Daria Hejwosz-Gromkowska
Youth crime prevention and school civic education in England – selected issues 25
Barbara Jankowiak, Emilia Soroko
Incorporating a developmental psychopathology perspective in disorder
prevention and mental health promotion for children and adolescents ........... 41
Aneta Skuza
Czesław Czapów a man of action as the organizer of the opposition
discussion club Personalists (1950–1953) ....................................................... 57
Łukasz Albański, Mirosław Kowalski
Does AI Come to Schools? Some Concerns about Teaching in Times of the
COVID 19 Pandemic ...................................................................................... 73
Mariusz Dobijański, Arkadiusz Kamiński
Activities of the National Association of Rehabilitation Workers for the
rehabilitation of minors in Poland .................................................................. 83
Sławomir Przybyliński
The male world of everyday life in prison – subcultures behind the bars ....... 101
Ewa Włodarczyk
Crisis – faithful companion of women addicted to alcohol ............................. 113
Marta Kędzia
The rehabilitative function of music and the musical preferences of young
people ............................................................................................................ 129
Anna Ratajczak
Preventive dimension of sociotherapy in work with young people at risk of social
maladjustment ................................................................................................ 137
Łukasz Kwadrans, Sławomir Stasiorowski
The probation centre as a diagnostic centre, an institution for early support
and complex work with the client, family and local environment ................... 151
Iwona Chmura-Rutkowska, Marzena Buchnat, Izabela Cytlak
Sylwia Jaskulska, Bożena Kanclerz, Agnieszka Kozłowska
Mateusz Marciniak, Lucyna Myszka-Strychalska, Joanna Szafran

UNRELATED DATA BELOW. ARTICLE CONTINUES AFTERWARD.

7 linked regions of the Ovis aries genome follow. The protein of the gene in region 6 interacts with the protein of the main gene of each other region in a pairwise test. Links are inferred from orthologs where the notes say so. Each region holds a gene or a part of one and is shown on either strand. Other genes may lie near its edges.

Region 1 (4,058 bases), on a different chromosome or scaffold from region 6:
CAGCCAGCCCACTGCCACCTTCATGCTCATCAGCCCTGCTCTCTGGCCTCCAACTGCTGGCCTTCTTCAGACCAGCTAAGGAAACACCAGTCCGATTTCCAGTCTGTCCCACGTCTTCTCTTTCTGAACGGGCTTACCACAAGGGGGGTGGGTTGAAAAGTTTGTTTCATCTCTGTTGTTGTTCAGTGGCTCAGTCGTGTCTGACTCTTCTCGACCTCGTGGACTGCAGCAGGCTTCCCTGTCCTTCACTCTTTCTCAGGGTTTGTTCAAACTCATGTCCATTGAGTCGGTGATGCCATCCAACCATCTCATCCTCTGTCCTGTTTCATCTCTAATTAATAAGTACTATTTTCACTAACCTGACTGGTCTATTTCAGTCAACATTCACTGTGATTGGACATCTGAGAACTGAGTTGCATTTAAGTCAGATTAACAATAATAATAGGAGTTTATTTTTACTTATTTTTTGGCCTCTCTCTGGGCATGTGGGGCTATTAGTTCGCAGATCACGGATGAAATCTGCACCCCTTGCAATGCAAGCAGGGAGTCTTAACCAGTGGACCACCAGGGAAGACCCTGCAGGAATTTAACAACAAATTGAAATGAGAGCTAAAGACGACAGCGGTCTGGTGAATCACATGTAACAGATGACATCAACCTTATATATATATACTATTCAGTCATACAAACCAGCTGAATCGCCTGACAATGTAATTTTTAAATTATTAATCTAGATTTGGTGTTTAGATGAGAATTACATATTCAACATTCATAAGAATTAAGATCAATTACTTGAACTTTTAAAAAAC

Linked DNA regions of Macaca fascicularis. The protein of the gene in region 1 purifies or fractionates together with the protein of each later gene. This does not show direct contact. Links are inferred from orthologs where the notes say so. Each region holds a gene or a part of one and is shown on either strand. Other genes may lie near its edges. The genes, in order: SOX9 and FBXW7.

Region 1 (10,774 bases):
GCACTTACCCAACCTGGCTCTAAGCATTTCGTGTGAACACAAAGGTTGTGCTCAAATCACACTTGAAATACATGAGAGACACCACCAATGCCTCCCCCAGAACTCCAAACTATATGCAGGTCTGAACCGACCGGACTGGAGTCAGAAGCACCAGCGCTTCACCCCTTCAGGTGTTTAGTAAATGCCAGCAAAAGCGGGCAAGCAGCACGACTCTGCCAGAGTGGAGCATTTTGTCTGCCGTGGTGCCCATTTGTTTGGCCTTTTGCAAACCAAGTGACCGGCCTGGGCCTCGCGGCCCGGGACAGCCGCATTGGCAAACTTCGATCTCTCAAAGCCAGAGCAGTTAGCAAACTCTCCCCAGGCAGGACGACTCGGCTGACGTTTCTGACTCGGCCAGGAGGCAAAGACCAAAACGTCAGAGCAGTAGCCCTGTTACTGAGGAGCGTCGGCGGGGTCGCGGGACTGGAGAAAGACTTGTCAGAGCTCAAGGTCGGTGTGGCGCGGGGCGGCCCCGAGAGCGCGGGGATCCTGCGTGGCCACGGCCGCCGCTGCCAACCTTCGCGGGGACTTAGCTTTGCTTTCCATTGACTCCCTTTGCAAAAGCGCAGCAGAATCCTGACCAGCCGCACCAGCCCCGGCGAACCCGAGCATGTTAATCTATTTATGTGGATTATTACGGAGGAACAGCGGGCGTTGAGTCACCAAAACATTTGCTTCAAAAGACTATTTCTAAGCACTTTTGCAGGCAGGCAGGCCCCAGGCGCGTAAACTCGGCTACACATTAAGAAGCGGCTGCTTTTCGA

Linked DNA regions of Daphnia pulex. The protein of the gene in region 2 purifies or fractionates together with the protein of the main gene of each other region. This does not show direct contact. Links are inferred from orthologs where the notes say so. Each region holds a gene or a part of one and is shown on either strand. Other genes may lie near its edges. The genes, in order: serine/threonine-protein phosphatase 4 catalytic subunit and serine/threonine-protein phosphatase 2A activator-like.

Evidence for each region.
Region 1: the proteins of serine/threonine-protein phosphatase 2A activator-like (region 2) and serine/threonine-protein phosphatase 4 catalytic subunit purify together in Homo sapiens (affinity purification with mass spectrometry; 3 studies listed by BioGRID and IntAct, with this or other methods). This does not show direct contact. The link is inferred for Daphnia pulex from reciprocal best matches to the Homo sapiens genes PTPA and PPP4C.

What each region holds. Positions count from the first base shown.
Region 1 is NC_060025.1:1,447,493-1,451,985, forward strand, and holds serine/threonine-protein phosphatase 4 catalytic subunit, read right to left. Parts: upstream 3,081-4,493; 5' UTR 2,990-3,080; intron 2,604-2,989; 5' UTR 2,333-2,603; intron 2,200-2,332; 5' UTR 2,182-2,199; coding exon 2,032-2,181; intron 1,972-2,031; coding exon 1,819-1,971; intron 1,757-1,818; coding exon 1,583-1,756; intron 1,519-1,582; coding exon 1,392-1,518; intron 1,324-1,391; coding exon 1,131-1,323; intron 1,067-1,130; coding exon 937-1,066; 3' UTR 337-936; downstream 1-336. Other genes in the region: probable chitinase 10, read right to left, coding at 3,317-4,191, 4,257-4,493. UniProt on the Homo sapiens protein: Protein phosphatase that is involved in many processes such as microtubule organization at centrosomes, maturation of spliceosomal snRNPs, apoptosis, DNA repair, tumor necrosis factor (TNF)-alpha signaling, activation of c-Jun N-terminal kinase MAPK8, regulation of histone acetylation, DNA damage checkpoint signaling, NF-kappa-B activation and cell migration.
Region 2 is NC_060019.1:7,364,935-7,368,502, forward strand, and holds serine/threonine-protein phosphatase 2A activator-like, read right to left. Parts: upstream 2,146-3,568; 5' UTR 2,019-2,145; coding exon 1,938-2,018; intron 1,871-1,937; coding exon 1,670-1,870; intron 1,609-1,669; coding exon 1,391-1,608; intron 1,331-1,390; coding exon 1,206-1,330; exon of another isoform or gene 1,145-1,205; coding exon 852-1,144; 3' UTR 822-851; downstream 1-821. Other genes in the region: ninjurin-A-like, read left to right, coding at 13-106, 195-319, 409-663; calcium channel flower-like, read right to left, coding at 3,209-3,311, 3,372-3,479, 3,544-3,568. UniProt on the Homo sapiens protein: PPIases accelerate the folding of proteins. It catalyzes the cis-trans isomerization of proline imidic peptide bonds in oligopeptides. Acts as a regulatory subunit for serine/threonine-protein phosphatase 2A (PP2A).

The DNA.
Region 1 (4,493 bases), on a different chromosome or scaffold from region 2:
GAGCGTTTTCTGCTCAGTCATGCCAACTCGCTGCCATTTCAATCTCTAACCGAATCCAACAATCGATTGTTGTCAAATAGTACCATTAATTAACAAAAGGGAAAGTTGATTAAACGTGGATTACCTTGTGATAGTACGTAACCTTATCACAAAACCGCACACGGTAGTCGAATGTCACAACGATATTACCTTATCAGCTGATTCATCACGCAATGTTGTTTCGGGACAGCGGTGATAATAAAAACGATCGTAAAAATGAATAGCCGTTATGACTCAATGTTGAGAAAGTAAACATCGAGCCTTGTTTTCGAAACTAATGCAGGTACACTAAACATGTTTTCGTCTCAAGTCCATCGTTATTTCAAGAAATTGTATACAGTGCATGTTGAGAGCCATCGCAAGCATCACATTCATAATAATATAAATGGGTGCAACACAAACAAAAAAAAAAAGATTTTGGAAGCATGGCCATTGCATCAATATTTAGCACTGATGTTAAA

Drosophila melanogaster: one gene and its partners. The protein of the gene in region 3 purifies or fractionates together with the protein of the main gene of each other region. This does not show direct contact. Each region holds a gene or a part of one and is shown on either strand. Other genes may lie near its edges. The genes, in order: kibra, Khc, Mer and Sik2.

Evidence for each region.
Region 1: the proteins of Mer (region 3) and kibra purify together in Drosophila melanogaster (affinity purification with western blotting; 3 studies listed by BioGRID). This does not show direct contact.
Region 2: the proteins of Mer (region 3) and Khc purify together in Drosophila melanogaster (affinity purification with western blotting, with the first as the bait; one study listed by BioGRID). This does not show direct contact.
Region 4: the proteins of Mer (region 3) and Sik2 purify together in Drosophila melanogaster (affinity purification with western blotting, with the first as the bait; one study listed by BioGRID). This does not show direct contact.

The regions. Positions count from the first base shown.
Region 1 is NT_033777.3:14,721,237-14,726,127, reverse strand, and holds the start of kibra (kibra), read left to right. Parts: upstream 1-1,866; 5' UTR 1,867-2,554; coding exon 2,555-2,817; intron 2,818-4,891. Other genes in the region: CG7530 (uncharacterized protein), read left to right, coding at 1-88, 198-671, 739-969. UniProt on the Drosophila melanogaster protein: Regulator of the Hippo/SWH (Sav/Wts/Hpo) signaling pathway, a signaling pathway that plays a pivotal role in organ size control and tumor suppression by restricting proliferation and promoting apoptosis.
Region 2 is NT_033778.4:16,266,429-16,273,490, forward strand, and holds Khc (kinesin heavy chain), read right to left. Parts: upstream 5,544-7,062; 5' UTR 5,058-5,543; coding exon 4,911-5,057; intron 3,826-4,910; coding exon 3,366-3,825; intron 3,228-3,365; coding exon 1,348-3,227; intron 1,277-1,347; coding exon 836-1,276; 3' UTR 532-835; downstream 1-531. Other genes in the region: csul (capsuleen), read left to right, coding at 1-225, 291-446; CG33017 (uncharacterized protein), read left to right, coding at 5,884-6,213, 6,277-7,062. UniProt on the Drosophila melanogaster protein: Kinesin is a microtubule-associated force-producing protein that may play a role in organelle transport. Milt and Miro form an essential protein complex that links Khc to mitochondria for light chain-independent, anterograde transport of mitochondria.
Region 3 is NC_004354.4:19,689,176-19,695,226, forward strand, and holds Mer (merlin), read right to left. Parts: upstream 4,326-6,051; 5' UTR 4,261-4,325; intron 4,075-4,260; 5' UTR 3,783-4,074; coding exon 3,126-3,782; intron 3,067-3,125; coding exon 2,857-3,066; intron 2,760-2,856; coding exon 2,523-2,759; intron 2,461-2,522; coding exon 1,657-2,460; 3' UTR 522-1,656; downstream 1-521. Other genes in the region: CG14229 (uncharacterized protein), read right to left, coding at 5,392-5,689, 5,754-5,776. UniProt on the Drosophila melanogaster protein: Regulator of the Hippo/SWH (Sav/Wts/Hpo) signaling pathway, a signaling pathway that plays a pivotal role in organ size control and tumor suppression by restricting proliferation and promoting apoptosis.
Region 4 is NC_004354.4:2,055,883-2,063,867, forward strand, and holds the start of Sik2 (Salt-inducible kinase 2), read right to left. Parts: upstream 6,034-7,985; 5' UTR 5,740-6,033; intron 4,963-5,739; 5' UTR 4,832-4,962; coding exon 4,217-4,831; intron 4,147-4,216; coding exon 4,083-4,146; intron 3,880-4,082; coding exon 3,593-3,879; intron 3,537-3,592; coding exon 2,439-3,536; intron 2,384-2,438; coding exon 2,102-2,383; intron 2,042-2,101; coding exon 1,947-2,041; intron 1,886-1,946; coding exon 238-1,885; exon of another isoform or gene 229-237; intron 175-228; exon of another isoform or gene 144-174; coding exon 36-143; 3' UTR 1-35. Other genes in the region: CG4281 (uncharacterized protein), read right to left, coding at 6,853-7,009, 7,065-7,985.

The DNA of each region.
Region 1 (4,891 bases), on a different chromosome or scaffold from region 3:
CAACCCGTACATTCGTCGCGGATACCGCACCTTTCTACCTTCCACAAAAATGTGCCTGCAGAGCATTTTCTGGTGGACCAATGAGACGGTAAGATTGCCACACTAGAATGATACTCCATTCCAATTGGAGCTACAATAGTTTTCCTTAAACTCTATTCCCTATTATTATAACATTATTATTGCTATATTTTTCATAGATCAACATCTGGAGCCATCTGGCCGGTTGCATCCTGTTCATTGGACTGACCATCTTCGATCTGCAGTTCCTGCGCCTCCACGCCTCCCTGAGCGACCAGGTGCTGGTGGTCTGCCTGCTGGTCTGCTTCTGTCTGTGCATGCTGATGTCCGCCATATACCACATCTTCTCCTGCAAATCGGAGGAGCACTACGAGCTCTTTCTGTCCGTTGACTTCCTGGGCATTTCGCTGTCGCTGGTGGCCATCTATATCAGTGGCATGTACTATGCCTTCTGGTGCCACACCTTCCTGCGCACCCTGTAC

Renata Wawrzyniak-Beszterda
Who is treated the worst at school? Discrimination and peer violence in Polish
schools. Poznan educational research 2021 ................................................... 169
Research Reports
Justyna Kusztal, Maciej Muskała
Desistance from crime as a conceptual category of Polish social rehabilitation
pedagogy ....................................................................................................... 193
Hubert Kupiec, Monika Zięciak
Degree of demoralization and the social competence of juveniles staying in
Youth Educational Centers .............................................................................. 209
Agnieszka Tajak-Bobek
Perception of risk by offenders. Relevance to resocialization interventions ...... 227
Joanna Żeromska-Charlińska
Penitentiary Clinic as the project of effective academic education – learning
experiences through retrospective ................................................................... 247
Agnieszka Lewicka-Zelent, Ewa Trojanowska
The effectiveness of the author’s mediation program in terms of increasing the
readiness for restitution in convicted men ...................................................... 263
Elżbieta Gaweł-Luty, Jolanta Karbowniczek, Grzegorz Piekarski